408210 VO Market, State, Social Institutions 2

summer semester 2019 | Last update: 28.10.2019 Place course on memo list
VO Market, State, Social Institutions 2
VO 2

Students will acquire knowledge of the tensions between the main questions and problems of economic sociology and political economy.  The goal is to facilitate a better understandingof the interconnections between -- and the social, political, and economic embeddedness of -- social, political and economic action, institutions, and relations, in a global context that is increasingly prone to different types of crises.  Paradoxically, as the speed and intensity of related challenges keeps increasing, there are mounting indications that the ability of social,, political, and economic institutions and organizations to confront proliferating challenges is declining.  Such achievements as political and economic stability, environmental protection, democracy and full emplyment were interoreted as hallmarks of progress during the second half of the twentieth century; yet, the historical trajectory of sociao-historical change in the 21st century appears to point in a different direction, under conditions of globalization and transnationalization.  To reflect upon the increasingly uncertain future, issues such as automation and artificial intelligence will also be considered.  This lecture is of particular relevance to students of political and economic sociology, social and political theory, political science and organization studies.

The lecture provides an in-depth perspective on current sociological research areas with regard to the links between market, state, and social institutions, in the areas of economic sociology, political economy, and political sociology, with a non-exclusive emphasis on conditions and developments in the western hemisphere, especially with regard to the prevailing constellation of business, labor, and government in the United States, in terms of American exceptionalism and neoliberalism.  Building on the classics (especially Marx, Durkheim, Weber, but also others, such as Schumpeter), the following assumptions of economic sociology and political economy will be critically examined:  (1) economic action is a form of social action; (2) economic action is embedded in socio-historical contexts; (3) economic institutions are social constructions; (4) political institutions both regulate and are shaped by economic organizations; (5) social movements employ political institutions and processes to influence, limit, or expand the reach of markets and economic organizations; (6) each country presents a set of distinctive analytical and practical challenges within a particular matrix of business-labor-government relations. A special emphasis will be placed on tensions between the research goals of economic sociology, on the one hand, and recent efforts to develop further/refine the critique of political economy, on the other.  What perspectives do these approaches open up in terms of shifts in terms of “economy/market,” “society/social institutions,” “state/government”, the larger issues of control and stability, and consequences resulting for society and forms of solidarity in the 21st century, as the commitment to democracy seems to weaken?  Moreover, is it possible in the early 21st century to observe a rapprochment between systems theory and critical theory?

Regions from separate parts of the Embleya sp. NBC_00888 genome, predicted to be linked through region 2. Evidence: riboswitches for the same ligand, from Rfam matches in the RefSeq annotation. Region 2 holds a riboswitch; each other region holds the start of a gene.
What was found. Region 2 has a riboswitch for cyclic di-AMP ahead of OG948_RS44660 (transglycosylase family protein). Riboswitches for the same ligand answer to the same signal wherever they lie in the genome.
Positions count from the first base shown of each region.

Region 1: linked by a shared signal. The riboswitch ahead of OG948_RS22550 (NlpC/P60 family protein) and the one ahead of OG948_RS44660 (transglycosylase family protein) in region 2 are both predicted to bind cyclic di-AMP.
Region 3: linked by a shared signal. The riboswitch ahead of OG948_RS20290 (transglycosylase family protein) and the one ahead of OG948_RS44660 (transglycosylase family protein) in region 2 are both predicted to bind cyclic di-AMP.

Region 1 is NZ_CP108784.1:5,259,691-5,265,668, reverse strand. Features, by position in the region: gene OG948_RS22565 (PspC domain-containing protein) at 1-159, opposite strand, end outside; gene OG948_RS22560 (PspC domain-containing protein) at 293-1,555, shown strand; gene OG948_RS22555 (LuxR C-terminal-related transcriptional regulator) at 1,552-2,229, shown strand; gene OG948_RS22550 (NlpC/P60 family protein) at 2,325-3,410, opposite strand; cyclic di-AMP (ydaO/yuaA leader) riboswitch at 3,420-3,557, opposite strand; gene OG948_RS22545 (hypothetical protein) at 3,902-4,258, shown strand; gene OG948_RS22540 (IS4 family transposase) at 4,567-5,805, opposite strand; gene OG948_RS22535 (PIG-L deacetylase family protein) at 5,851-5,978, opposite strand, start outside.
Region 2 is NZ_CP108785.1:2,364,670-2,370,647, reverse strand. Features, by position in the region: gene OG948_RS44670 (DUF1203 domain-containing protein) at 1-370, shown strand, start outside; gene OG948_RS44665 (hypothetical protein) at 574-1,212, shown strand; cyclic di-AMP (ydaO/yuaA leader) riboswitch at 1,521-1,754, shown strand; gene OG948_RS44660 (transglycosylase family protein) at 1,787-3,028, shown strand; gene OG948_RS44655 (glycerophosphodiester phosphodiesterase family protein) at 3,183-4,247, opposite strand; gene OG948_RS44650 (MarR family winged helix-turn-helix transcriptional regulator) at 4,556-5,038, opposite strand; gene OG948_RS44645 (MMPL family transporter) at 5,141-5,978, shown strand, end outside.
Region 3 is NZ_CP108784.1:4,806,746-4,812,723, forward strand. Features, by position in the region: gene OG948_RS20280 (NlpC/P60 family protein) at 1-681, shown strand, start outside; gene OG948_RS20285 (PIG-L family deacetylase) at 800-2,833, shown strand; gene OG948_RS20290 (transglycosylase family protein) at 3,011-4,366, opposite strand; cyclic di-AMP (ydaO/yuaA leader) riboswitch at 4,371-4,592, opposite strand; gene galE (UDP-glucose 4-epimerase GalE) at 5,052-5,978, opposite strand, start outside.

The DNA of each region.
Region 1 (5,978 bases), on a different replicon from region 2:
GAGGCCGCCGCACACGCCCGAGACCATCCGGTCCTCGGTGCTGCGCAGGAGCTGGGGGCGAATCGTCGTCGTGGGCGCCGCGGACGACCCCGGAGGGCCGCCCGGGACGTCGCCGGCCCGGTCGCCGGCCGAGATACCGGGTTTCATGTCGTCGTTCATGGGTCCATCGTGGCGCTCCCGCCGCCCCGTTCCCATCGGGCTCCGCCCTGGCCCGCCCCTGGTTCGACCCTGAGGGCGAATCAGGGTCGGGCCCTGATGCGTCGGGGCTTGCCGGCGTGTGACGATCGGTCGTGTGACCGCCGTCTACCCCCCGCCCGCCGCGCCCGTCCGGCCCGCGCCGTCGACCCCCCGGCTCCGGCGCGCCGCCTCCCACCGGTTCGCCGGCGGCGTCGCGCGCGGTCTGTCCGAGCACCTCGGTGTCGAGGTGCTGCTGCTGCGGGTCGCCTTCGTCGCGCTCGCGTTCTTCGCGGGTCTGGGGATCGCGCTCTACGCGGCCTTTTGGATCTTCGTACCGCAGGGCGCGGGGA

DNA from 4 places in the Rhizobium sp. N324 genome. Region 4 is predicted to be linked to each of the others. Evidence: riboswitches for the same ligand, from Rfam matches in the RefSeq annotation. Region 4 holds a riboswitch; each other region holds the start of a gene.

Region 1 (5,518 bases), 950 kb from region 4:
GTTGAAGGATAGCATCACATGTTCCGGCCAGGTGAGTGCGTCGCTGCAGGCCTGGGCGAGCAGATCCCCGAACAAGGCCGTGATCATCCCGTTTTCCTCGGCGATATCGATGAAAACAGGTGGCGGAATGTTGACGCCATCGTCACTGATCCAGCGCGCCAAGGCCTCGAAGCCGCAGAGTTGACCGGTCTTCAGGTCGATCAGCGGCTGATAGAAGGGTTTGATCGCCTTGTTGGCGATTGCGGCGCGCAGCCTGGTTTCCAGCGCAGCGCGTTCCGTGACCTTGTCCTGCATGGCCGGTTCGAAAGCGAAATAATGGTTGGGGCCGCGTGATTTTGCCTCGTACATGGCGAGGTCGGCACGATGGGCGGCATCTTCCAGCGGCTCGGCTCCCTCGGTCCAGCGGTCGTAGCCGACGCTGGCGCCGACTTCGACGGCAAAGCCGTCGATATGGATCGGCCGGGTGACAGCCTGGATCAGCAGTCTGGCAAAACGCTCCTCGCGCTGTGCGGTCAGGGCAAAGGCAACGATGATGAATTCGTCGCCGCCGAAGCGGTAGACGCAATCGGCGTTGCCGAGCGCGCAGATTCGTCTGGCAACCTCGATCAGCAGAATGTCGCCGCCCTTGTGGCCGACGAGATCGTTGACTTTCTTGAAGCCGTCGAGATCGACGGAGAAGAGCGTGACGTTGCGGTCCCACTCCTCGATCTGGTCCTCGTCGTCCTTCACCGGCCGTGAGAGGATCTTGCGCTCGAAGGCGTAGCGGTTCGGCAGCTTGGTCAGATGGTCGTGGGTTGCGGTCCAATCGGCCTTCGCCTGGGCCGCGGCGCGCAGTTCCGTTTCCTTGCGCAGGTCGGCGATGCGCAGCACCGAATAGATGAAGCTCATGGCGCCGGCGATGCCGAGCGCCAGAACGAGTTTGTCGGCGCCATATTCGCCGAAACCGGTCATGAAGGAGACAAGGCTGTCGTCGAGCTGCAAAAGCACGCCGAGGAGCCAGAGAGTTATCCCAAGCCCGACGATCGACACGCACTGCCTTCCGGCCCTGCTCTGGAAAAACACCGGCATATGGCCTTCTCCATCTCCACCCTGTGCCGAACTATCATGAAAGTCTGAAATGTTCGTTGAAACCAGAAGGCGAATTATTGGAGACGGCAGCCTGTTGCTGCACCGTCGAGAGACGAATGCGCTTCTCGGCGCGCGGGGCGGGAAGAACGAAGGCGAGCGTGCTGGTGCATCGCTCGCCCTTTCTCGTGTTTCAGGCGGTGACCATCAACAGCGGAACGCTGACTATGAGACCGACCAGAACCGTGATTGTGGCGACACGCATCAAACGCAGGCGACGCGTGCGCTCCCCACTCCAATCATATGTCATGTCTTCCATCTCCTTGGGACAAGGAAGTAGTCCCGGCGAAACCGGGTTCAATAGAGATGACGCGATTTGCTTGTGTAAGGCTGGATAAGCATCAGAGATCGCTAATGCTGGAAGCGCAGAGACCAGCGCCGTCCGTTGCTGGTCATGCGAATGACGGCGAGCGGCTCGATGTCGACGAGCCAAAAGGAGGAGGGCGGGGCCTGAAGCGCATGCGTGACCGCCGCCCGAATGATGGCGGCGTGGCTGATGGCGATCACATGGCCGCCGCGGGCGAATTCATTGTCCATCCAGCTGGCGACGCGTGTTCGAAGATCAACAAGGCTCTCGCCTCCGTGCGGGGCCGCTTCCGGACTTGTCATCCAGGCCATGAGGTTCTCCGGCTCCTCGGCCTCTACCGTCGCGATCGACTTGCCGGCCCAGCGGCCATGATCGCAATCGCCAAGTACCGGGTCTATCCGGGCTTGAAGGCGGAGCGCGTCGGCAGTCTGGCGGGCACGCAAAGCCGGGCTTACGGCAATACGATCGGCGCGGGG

Lecture and discussion

Written exam at the end of the lecture with comprehensive questions. 

  • Burt, Ronald S. (1992). Structural Holes. The Social Structure of Competition. Cambridge, MA: Harvard University Press. (Auszug: 8-30.)
  • DiMaggio, Paul & Powell, Walter W. (1983). The Iron Cage Revisited: Institutional Isomorphism and Collective Rationality in Organizational Fields. American Sociological Review 48: 147-160.
  • Fligstein, Neil (1996). Markets as Politics: A political-cultural approach to market institutions. American Sociological Review 61(4): 656-673.
  • Granovetter, Mark (1995). The Economic Sociology of Firms and Entrepreneurs. In: Alejandro Portes (Hg.). The Economic Sociology of Immigration: Essays on Networks, Ethnicity, and Entrepreneurship. New York: Russell Sage Foundation: 128-165.
  • Hall, Peter A. (2006). Stabilität und Wandel in den Spielarten des Kapitalismus. In: Beckert et al. (Hg.) (2006). op. cit.: 181-205.
  • Knorr-Cetina, Karin & Brügger, Urs (2002). Global Microstructures: The virtual societies of financial markets. American Journal of Sociology 107(4): 905-950.
  • Power, Michael (1997). The audit society: rituals of verification. Oxford: Oxford Univ. Press. (Auzüge: Kap. 1: 1-15 und Kap. 3: 41-69.)
  • Swedberg, Richard (2001). Max Weber’s Vision of Economic Sociology. In: Granovetter & Swedberg (Hg.) (2001). op. cit.: 77-96.
  • Tonkiss, Fran (2001). Markets against States: Neo-Liberalism. In: Nash & Scott (Hg.) (2001). op. cit.: 250-261.
  • Whitley, Richard (1992). The Social Construction of Organizations and Markets. The Comparative Analysis of Business Recipes. In: Reed, Michael (Hg.). Rethinking Organization: new directions in organization theory and analysis. London: Sage: 120-143.

positive completion of the compulsory module according to § 5 Para 1 No 8.

see dates
Group 0
Date Time Location
Fri 2019-05-24
09.00 - 16.45 HS 3 (Sowi) HS 3 (Sowi) Barrier-free
Sat 2019-05-25
09.00 - 16.45 HS 3 (Sowi) HS 3 (Sowi) Barrier-free
Fri 2019-05-31
09.00 - 16.45 HS 3 (Sowi) HS 3 (Sowi) Barrier-free
Sat 2019-06-01
09.00 - 16.45 HS 3 (Sowi) HS 3 (Sowi) Barrier-free Klausur (15:00-16:30 Uhr)
Fri 2019-11-08
08.00 - 09.45 Aula (Sowi) Aula (Sowi) Barrier-free Klausur